Saturday, March 28, 2009

Does Objective Reality Exist?

By Michael Talbot
Author of The Holographic Universe

In 1982 a remarkable event took place. At the University of Paris a research team led by physicist Alain Aspect performed what may turn out to be one of the most important experiments of the 20th Century.

You did not hear about it on the evening News. In fact, unless you are in the habit of reading scientific journals you probably have never even heard Aspect's name, though there are some who believe his discovery may change the face of science.

Aspect and his team discovered that under certain circumstances subatomic particles such as electrons are able to instantaneously communicate with each other regardless of the distance separating them. It doesn't matter whether they are 10 feet or 10 billion miles apart. Somehow each particle always seems to know what the other is doing.

The problem with this feat is that it violates Einstein's long-held tenet that no communication can travel faster than the speed of light. Since traveling faster than the speed of light is tantamount to breaking the time barrier, this daunting prospect has caused some physicists to try to come up with elaborate ways to explain away Aspect's findings.

But it has inspired others to offer even more radical explanations. University of London physicist David Bohm, for example, believes Aspect's findings imply that objective reality does not exist, that despite its apparent solidity the universe is at heart a phantasm, a gigantic and splendidly detailed hologram.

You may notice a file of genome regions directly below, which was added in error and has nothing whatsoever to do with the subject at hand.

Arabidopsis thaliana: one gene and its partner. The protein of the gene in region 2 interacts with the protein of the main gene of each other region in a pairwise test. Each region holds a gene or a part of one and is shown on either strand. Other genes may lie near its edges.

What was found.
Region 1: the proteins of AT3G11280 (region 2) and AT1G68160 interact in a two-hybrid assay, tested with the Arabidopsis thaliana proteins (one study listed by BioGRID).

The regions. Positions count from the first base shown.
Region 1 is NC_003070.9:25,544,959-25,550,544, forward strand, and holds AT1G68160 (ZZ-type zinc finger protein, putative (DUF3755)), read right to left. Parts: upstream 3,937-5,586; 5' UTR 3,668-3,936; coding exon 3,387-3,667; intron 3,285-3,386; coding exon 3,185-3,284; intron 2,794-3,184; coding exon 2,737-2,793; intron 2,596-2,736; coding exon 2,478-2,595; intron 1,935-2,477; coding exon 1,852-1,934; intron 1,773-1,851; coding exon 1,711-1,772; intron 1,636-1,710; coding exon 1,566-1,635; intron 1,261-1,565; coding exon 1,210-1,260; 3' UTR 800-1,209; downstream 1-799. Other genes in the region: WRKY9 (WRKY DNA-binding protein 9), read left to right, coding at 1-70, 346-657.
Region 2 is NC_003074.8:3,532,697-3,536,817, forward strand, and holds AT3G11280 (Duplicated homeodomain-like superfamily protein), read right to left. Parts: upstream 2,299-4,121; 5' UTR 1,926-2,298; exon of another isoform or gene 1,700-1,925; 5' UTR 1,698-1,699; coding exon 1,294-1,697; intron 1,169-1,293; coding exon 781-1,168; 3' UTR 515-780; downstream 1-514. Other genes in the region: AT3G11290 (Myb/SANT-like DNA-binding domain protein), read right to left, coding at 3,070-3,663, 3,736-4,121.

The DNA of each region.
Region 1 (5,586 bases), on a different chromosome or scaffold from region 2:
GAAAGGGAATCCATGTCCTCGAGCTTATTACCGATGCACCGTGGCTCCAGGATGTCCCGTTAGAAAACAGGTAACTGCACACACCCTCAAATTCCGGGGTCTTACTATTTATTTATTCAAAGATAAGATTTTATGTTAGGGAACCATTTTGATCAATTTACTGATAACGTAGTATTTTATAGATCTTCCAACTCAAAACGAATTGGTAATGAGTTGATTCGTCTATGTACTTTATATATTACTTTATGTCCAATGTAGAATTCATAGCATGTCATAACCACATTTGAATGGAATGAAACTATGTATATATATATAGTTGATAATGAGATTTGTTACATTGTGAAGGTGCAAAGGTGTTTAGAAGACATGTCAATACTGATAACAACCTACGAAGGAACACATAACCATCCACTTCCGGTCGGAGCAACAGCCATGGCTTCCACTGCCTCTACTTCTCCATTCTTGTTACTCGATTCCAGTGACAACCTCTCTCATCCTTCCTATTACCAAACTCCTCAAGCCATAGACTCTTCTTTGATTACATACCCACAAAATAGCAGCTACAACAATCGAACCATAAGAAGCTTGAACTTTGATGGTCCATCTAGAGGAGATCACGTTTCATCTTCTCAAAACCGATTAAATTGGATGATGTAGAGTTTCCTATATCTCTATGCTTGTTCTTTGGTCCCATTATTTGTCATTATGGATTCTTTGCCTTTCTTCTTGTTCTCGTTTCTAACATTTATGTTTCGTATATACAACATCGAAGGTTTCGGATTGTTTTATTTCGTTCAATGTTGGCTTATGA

Friday, March 27, 2009

When Did Your Dreams Come True?

By John Tierney / Source: NY Times

After analyzing the dreams reported by Lab readers, two psychologists have drawn a fascinating graph of which of your dreams came true — and there’s nothing mystical about their explanation of this pattern.

The psychologists, Carey Morewedge of Carnegie Mellon University and Michael Norton of Harvard, collected responses from Lab readers who filled out a survey mentioned in a previous post that appeared along with a Findings column on the psychologists’ dream research.

These self-selected volunteers aren’t a random or representative sample of either Lab readers or the general population, but the researchers find their answers revealing in other ways. Here’s the summary of the research from Dr. Morewedge and Dr. Norton: